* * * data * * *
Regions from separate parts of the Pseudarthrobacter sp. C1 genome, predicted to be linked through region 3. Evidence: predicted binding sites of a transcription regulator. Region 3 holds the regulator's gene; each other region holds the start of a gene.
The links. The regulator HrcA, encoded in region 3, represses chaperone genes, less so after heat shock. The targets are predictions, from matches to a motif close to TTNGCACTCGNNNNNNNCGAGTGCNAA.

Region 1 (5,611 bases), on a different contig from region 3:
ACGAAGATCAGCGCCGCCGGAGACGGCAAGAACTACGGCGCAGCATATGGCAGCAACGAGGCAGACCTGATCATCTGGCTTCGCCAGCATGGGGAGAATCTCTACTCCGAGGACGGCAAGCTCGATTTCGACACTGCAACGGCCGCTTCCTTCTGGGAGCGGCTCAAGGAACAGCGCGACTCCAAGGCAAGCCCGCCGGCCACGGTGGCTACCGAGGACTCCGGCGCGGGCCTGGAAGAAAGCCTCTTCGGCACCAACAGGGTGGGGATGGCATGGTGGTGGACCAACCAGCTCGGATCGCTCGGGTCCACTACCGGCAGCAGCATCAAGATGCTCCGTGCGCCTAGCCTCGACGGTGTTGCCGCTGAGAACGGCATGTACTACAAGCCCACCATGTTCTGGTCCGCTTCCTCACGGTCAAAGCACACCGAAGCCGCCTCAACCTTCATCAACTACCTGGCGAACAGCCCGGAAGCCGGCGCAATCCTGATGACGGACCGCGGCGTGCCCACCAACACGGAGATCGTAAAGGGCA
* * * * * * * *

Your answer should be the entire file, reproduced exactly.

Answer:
Regions from separate parts of the Pseudarthrobacter sp. C1 genome, predicted to be linked through region 3. Evidence: predicted binding sites of a transcription regulator. Region 3 holds the regulator's gene; each other region holds the start of a gene.
The links. The regulator HrcA, encoded in region 3, represses chaperone genes, less so after heat shock. The targets are predictions, from matches to a motif close to TTNGCACTCGNNNNNNNCGAGTGCNAA.

Region 1 (5,611 bases), on a different contig from region 3:
ACGAAGATCAGCGCCGCCGGAGACGGCAAGAACTACGGCGCAGCATATGGCAGCAACGAGGCAGACCTGATCATCTGGCTTCGCCAGCATGGGGAGAATCTCTACTCCGAGGACGGCAAGCTCGATTTCGACACTGCAACGGCCGCTTCCTTCTGGGAGCGGCTCAAGGAACAGCGCGACTCCAAGGCAAGCCCGCCGGCCACGGTGGCTACCGAGGACTCCGGCGCGGGCCTGGAAGAAAGCCTCTTCGGCACCAACAGGGTGGGGATGGCATGGTGGTGGACCAACCAGCTCGGATCGCTCGGGTCCACTACCGGCAGCAGCATCAAGATGCTCCGTGCGCCTAGCCTCGACGGTGTTGCCGCTGAGAACGGCATGTACTACAAGCCCACCATGTTCTGGTCCGCTTCCTCACGGTCAAAGCACACCGAAGCCGCCTCAACCTTCATCAACTACCTGGCGAACAGCCCGGAAGCCGGCGCAATCCTGATGACGGACCGCGGCGTGCCCACCAACACGGAGATCGTAAAGGGCA